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I am not sure if this is a german gun, a captured gun used by germans or just a destroyed enemy artillery piece. I would need to know because of the emblem. If I can post it to my unknown emblem section or not.
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The shield seems in fact rather tall ... could it be the 220 mm Schneider ?
I have no better photo and here the barrel and the shield have been separated for towing ... I don't know why. Too heavy ? Reparation unit ?
It could also be a 155C mle 1917 St.Chamond isn't it ?
But I cannot found trace of a french 246th artillery regiment in 39/40 on the front against germans.
Could it be an other nation ? This gun (at least the 155 mm) was also used by other ennemies of Germany like the belgian and polish armies.
Nevertheless the type of ace markings seems French but this kind of markings is normally mainly for tanks. This therefore a rare photo I think.
texte from http://france1940.free.fr/armee/colours ... 20Markings
"In his otherwise excellent book Blitzkrieg : Armour Camouflage and Markings, 1939-1940 Steven Zaloga makes a mistake regarding tank tactical markings (the playing cards symbols seen on French tanks since the First World War). He describes the WW1 system and then notes "due to the differences in organization between 1918 and 1940, the first World War symbols were seldom used in their complete form" on WW2 tanks, which is not surprising since it was changed in November 1939 for modern tanks (First World War vintage Renault FT 17 light tanks still carried a variant of the old markings).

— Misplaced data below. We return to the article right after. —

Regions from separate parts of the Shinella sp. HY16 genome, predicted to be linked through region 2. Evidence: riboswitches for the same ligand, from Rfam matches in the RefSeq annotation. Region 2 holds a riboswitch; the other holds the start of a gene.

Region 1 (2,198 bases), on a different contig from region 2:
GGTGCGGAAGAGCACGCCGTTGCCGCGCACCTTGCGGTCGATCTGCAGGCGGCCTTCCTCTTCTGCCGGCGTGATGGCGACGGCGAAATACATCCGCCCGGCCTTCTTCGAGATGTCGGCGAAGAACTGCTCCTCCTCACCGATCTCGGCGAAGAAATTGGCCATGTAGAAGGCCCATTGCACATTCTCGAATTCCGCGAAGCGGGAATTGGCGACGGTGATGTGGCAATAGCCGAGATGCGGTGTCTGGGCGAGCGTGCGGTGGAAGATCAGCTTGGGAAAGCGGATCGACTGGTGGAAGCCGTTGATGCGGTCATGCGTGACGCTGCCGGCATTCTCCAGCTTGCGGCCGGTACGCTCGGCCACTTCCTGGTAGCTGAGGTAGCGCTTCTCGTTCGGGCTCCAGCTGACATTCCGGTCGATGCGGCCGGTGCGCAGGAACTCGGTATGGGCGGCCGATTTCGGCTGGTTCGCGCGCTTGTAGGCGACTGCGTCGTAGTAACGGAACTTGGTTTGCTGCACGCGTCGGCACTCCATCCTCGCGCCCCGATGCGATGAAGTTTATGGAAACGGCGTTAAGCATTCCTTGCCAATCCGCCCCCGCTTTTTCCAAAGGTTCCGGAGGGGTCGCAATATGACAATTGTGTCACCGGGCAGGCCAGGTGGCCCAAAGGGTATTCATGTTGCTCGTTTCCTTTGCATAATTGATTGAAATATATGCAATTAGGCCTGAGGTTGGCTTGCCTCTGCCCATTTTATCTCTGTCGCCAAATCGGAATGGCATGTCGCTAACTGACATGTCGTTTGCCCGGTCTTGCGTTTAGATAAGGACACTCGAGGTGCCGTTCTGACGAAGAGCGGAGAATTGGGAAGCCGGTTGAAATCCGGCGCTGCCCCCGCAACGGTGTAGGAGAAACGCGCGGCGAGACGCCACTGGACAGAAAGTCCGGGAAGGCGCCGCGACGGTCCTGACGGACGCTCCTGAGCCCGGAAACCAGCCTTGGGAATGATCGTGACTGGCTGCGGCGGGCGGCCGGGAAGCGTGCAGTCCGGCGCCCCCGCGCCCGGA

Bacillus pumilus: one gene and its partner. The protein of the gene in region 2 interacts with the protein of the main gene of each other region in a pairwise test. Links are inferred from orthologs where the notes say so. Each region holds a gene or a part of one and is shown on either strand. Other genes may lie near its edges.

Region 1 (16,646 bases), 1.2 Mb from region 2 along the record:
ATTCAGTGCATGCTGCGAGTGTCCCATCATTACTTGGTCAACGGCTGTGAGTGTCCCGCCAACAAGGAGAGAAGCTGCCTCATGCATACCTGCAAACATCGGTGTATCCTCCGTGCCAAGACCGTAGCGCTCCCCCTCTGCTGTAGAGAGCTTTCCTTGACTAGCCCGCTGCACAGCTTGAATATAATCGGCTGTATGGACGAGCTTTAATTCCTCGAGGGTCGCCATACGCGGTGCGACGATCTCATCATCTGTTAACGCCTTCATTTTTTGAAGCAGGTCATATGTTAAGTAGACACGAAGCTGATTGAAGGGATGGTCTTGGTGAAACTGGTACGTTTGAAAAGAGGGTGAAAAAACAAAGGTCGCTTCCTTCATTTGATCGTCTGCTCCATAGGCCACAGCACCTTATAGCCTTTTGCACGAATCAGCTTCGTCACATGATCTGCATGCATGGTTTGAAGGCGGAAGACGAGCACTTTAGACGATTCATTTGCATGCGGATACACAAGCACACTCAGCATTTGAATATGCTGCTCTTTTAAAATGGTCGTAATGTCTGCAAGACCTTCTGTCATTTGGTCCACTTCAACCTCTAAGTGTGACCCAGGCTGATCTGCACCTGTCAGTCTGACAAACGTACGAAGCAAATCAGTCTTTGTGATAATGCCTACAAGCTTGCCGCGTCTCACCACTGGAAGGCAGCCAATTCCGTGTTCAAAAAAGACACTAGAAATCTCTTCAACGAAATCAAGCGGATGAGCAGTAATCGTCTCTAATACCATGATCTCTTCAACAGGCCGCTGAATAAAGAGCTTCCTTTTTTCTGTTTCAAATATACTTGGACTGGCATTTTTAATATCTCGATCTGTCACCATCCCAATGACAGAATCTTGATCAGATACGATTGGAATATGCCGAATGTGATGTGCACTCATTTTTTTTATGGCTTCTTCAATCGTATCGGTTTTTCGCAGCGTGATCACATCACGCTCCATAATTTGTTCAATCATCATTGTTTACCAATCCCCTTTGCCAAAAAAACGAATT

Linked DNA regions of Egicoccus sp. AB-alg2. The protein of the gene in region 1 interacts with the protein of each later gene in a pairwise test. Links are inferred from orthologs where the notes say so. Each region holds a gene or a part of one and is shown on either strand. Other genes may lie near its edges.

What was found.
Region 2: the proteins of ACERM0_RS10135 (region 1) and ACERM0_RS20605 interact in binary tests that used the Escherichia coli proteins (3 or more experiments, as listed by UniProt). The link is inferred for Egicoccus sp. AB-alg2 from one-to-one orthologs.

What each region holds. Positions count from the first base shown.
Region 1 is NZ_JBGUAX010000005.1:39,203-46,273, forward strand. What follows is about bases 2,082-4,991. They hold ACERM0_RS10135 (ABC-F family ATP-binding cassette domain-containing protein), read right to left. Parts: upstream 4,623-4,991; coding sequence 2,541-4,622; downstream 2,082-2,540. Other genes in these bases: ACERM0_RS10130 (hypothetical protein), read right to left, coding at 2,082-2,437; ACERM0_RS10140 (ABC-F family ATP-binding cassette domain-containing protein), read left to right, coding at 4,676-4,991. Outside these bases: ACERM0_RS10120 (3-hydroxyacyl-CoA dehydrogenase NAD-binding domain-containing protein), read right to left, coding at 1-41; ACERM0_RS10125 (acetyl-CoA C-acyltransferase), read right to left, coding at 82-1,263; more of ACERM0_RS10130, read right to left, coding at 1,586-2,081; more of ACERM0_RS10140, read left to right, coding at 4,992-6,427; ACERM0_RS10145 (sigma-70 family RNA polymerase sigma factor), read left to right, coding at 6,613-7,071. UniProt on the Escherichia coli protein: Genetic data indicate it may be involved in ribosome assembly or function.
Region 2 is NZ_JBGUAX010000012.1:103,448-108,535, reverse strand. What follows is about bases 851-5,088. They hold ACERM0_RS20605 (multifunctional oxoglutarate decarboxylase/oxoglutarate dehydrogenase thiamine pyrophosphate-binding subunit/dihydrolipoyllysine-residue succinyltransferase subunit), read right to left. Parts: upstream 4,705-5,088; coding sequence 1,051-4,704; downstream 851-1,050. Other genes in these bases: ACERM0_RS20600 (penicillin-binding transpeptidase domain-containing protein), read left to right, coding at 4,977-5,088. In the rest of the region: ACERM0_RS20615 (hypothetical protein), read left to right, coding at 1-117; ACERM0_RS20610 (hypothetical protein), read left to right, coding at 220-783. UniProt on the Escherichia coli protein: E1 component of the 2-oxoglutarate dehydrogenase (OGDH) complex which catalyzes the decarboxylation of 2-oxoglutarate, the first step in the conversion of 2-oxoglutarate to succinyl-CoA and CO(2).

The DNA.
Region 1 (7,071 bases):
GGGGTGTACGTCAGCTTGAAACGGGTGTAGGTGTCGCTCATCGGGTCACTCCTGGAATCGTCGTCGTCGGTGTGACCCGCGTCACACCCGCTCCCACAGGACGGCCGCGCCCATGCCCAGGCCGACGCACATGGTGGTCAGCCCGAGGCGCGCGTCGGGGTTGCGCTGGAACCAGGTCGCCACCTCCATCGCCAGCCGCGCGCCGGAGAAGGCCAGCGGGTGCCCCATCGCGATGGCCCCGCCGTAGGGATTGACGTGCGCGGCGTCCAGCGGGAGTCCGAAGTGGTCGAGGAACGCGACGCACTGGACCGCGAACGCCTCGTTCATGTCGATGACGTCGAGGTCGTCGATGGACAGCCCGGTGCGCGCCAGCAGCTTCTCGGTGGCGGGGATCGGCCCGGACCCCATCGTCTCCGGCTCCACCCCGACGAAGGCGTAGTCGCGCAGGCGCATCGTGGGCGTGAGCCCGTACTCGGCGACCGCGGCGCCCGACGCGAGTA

The new system used aces to identify the platoons or troops in the bridge playing order (Spade, Heart, Diamond and Club) and the order of the national colours (Blue, White and Red) to identify companies or squadrons (see example on the right). The company or squadron commander's vehicle was identified by displaying all four aces in the company or squadron colour.
These markings usually appeared on tank turret sides and were sometimes repeated on the rear hull. When carried by Panhard 178 AMDs, they were usually displayed on the hull sides. Smaller markings of this type were sometimes used on other vehicles besides tanks and armoured cars such as the sides of Dragons Portés 6x6 trucks or the 5e BCP's Lorraine APCs and very rarely on artillery pieces.
The size and precise location of these markings (and the decision whether to use them or not) were very much left up to the unit commander. The white borders shown on the examples to the right were not universal, although very common.
The coloured aces system was sometimes combined with the older company designation system of white geometrical shapes (Circle, Square and Triangle for the 1st, 2nd and 3rd companies respectively). This combination, often using hollow geometrical shapes or using the geometrical shapes and aces in separate locations, seems to have been more common on the Char B1 bis than on the other tanks."
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The Germans called him 22 cm Mrs 531 (f) or 22 cm Mrs 530 (b)
You can see the gun (with the small handles) in the page 226 of the book "Small Arms, Artillery and Special Weapons of the 3rd Reich" of Gander and Chamberlain,
My best regards
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It is the shield of a 220 mm Schneider howitzer dismounted for transport.
I have 2 pictures of 3/4 back of the 220 mm and I noticed that an element of the shield of the 220 of your photo NB, a handle on the shield, is seen on the photo to indentify found on the photo of the 155 mm.
We can thus determine that the shield comes from a towing of 220 mm attacked or given up.